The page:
There are 2 kittens outside our house, only a few weeks old (perhaps a month) but their Mom died in an accident. Now there is no one to take care of them. We have decided to step in and take care of them but I don't know what to feed them as they are very young and may not have teeth to chew kibble.

Another question, should I give them a bath, they are very dirty as they were outside in dirt. Thanks!

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    Kittens at this age can often be "adopted" by other cats. Take them to a vet and see if they can help. The best outcome for these kittens is to have them raised by an adoptive mother cat. Commented May 15, 2018 at 9:07
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    If only there was some profession that knew about animals and how to care for them. That would be handy, don't you think? :-) It's likely that a vet would be so impressed with your good will that they'd fall over themselves to give you advice.
    – user12137
    Commented May 16, 2018 at 4:55
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    and probably smitten by the kittens Commented May 16, 2018 at 14:46

5 Answers 5


At this young age the kittens still require milk, you can probably get some kitten milk from a vet store, a quality pet store with a knowledgeable staff, or make your own (only if not available elsewhere, as it is extremely hard to get the nutrition correct, but should be safe for a few days until you find a commercially available one). They will have to be fed with a bottle or tube of proper size.

If you have a vet available, please get in touch with them as soon as possible as they will be able to give you advice and help you with the supplies you will be needing.

From the first article linked below:

Emergency Kitten Milk Replacer

3 oz condensed milk

3 oz water

4 oz plain yogurt (not low fat)

3 large or 4 small egg yolks - no whites

It is very important to accurately age the kittens, as they may not be able to properly urinate or defecate yet, which is something they are able to do at about 3 weeks. If they are under three weeks, you can take a cotton ball or piece of very soft cloth moistened with warm water, and gently rub the anal and genital area; within one to two minutes the kitten will urinate and/or defecate.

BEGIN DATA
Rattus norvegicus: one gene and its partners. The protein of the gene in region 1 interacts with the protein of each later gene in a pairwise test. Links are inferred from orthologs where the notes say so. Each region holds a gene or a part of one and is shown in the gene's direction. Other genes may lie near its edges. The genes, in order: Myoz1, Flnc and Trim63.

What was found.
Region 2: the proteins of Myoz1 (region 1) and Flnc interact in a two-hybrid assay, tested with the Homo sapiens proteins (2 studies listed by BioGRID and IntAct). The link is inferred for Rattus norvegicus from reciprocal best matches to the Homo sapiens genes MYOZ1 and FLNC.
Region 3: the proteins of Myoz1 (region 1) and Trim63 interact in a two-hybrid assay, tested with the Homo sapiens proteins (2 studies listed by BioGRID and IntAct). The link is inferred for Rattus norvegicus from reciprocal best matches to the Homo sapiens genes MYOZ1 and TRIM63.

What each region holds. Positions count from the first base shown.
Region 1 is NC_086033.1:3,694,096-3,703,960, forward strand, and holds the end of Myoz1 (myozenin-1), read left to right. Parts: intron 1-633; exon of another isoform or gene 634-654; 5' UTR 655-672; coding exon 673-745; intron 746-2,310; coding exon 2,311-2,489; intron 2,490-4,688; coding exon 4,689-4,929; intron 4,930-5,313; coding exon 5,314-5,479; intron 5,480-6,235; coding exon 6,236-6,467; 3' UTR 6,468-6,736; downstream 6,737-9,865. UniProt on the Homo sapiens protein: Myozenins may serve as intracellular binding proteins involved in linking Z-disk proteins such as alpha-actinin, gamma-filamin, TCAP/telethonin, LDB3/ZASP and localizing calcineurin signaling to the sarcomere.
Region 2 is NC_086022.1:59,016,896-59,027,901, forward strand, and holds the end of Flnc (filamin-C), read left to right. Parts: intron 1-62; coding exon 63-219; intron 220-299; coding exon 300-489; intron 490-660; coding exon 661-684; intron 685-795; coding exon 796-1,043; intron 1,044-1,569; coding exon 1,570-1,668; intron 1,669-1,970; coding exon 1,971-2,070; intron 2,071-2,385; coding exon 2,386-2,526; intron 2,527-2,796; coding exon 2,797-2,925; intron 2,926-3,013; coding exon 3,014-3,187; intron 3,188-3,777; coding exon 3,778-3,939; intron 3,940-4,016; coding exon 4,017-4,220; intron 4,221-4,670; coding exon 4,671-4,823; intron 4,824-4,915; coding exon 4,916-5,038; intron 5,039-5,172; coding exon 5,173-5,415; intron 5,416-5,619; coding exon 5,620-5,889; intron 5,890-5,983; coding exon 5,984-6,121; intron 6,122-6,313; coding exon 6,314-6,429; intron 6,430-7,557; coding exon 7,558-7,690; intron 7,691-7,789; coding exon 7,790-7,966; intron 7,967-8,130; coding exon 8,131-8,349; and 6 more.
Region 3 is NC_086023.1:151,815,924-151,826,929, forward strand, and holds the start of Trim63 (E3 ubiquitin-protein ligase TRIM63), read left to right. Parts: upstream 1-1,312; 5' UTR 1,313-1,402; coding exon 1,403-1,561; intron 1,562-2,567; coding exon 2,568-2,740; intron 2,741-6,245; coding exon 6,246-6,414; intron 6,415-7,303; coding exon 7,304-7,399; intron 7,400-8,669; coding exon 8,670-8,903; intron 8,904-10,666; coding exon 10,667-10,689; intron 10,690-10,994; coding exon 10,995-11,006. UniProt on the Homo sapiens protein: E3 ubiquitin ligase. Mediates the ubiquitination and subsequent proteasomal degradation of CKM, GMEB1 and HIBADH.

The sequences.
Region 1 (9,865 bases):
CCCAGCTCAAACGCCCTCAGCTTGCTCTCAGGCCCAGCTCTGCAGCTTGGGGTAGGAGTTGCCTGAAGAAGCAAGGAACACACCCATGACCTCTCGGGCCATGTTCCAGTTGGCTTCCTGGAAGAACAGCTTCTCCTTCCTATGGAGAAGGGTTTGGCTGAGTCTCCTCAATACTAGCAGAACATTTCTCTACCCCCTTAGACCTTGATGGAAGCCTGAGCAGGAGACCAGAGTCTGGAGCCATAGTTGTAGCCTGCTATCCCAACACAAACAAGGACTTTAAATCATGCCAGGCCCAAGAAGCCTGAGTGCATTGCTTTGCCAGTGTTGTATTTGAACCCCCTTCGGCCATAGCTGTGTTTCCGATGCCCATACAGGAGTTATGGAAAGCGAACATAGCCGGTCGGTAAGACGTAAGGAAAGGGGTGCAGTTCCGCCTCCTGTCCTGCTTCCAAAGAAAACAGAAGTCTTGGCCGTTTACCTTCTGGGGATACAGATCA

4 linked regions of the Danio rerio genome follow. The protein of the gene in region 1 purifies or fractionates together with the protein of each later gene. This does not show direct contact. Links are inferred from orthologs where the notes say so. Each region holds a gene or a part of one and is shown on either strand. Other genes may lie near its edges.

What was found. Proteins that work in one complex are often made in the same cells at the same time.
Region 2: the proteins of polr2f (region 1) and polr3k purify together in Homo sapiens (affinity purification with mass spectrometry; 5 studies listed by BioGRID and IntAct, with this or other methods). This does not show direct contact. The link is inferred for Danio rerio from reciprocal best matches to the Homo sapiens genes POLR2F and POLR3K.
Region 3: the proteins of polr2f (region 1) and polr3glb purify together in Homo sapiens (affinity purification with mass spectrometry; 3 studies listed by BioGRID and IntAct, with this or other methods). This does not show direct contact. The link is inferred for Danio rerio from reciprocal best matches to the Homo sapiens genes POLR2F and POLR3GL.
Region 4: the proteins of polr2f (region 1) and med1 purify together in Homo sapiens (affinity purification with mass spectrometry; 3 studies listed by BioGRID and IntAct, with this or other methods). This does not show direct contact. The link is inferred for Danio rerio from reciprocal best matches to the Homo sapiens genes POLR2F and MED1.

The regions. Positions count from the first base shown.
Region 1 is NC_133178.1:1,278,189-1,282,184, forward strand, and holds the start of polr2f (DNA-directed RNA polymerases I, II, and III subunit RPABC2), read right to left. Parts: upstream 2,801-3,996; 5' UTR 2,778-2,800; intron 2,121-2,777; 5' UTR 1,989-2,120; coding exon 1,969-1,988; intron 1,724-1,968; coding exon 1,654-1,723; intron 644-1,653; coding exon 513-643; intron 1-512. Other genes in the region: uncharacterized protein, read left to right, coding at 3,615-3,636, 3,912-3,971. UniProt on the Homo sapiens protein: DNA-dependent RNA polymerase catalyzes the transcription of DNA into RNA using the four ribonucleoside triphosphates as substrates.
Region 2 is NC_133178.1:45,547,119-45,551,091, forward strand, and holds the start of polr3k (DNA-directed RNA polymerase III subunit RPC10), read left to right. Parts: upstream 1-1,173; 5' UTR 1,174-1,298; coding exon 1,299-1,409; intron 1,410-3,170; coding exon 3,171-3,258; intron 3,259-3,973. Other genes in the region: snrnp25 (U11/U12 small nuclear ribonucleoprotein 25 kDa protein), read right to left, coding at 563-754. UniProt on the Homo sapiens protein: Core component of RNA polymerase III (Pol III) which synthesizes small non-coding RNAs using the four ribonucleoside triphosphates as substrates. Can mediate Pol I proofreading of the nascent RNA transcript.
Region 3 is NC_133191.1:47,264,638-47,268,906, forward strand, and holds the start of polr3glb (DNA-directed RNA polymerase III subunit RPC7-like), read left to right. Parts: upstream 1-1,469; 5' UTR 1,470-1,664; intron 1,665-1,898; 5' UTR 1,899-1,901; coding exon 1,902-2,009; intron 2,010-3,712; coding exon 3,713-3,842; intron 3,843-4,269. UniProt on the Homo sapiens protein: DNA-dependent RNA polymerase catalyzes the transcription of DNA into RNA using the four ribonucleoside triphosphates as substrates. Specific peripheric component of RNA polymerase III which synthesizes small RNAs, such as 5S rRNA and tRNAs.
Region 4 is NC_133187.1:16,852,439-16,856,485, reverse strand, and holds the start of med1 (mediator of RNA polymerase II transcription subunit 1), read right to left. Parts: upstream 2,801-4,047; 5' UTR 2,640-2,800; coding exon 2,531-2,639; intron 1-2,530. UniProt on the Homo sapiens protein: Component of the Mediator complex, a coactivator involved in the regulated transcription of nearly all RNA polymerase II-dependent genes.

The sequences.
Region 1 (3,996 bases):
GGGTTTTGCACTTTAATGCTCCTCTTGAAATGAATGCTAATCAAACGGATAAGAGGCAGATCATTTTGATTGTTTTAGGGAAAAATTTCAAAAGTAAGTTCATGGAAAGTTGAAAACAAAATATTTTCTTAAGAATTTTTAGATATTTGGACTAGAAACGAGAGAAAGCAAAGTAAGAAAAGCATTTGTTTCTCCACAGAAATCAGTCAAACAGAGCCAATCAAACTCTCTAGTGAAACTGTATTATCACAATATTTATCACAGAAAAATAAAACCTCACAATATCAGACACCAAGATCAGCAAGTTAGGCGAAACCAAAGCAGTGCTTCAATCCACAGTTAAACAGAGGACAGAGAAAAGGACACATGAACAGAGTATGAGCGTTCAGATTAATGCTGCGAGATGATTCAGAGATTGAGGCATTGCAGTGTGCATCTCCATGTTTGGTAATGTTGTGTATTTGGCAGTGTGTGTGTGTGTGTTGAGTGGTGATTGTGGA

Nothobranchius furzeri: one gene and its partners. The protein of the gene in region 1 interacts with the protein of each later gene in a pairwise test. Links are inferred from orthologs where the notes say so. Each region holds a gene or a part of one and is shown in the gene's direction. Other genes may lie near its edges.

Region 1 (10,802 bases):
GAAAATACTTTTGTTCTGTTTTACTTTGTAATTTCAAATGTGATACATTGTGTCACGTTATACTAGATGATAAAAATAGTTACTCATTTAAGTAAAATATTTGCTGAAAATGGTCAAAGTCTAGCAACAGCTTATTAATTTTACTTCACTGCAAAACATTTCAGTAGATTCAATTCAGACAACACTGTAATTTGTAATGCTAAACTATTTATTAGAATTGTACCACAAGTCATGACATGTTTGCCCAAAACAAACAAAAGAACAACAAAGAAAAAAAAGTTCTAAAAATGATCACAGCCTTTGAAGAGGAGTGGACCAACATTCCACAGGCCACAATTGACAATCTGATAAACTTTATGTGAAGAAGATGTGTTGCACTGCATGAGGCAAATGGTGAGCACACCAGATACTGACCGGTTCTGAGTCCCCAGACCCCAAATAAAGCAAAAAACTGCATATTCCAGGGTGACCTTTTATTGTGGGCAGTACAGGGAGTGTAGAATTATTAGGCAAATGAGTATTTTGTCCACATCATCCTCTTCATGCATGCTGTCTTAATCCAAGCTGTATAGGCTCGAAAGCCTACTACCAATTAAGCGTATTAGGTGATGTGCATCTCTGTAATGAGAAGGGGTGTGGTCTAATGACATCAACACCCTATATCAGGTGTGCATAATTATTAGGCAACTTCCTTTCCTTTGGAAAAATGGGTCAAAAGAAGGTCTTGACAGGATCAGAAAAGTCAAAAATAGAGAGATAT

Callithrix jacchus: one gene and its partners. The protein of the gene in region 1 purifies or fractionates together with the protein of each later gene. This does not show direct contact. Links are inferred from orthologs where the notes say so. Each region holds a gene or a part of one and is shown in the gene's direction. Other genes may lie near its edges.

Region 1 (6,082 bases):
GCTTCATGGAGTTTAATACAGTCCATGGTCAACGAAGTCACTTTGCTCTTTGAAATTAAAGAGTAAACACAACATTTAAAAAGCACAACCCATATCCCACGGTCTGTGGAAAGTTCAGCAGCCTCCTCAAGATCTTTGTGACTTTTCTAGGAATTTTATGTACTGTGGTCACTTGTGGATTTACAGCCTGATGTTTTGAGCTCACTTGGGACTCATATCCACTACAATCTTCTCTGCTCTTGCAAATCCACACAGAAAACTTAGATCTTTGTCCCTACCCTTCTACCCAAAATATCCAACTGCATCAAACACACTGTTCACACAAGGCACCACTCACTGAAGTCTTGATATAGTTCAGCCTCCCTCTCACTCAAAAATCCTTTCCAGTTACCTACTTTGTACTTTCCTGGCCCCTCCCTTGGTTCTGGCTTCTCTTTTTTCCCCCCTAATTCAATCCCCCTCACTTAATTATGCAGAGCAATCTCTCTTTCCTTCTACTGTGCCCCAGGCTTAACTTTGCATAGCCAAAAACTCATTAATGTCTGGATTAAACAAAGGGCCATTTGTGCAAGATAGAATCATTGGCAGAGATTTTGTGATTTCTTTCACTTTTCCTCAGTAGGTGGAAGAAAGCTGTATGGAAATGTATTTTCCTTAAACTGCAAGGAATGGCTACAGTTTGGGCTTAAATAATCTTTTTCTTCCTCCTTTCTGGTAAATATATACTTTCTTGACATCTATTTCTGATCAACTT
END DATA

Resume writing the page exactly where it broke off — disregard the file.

Washing: Most washing should be done with a damp cloth, to also teach them to groom themselves, but if they are very dirty it's ok to use warm water under a faucet to clean dirt out. Be careful not to get water in their noses, mouths, and ears. If these areas need cleaning use a dry or moist cotton swab or cotton ball, or a clean piece of cloth. It's important to not leave them wet for too long, as this is a sure way for them to get too cold.

Links to help you along:


I helped raise a pair of infant kittens last year (my wife found them abandoned at 3-4 days of age). We gave them kitten milk replacement from a vet. Because the milk replacement wasn't very high quality I tried giving them meat at a very young age (I can't remember exactly how young, but they they were too young to chew anyway, probably ~3 weeks old).

Specifically, I started them on very small slivers of raw chicken heart, they would suck the sliver of meat into their mouth and suck on it - I think they wanted to suck it in, but it would get caught on their tiny teeth. After a couple of days they learned how to eat it properly and pretty quickly lost interest in the milk replacement, at that point I also started feeding them a wet food for kittens to ensure they got the nutrients they needed. They gained weight much faster once they were eating food. Overall they were "weaned" from milk at a significantly younger age than kittens with a mother would be, but they still thrived and are both now very large and healthy cats.

Tangentially related we also found a severely emaciated young kitten at about the same time (probably 4-6 weeks old), which I also initially fed slivers of raw chicken heart. It seems to be particularly tempting for them.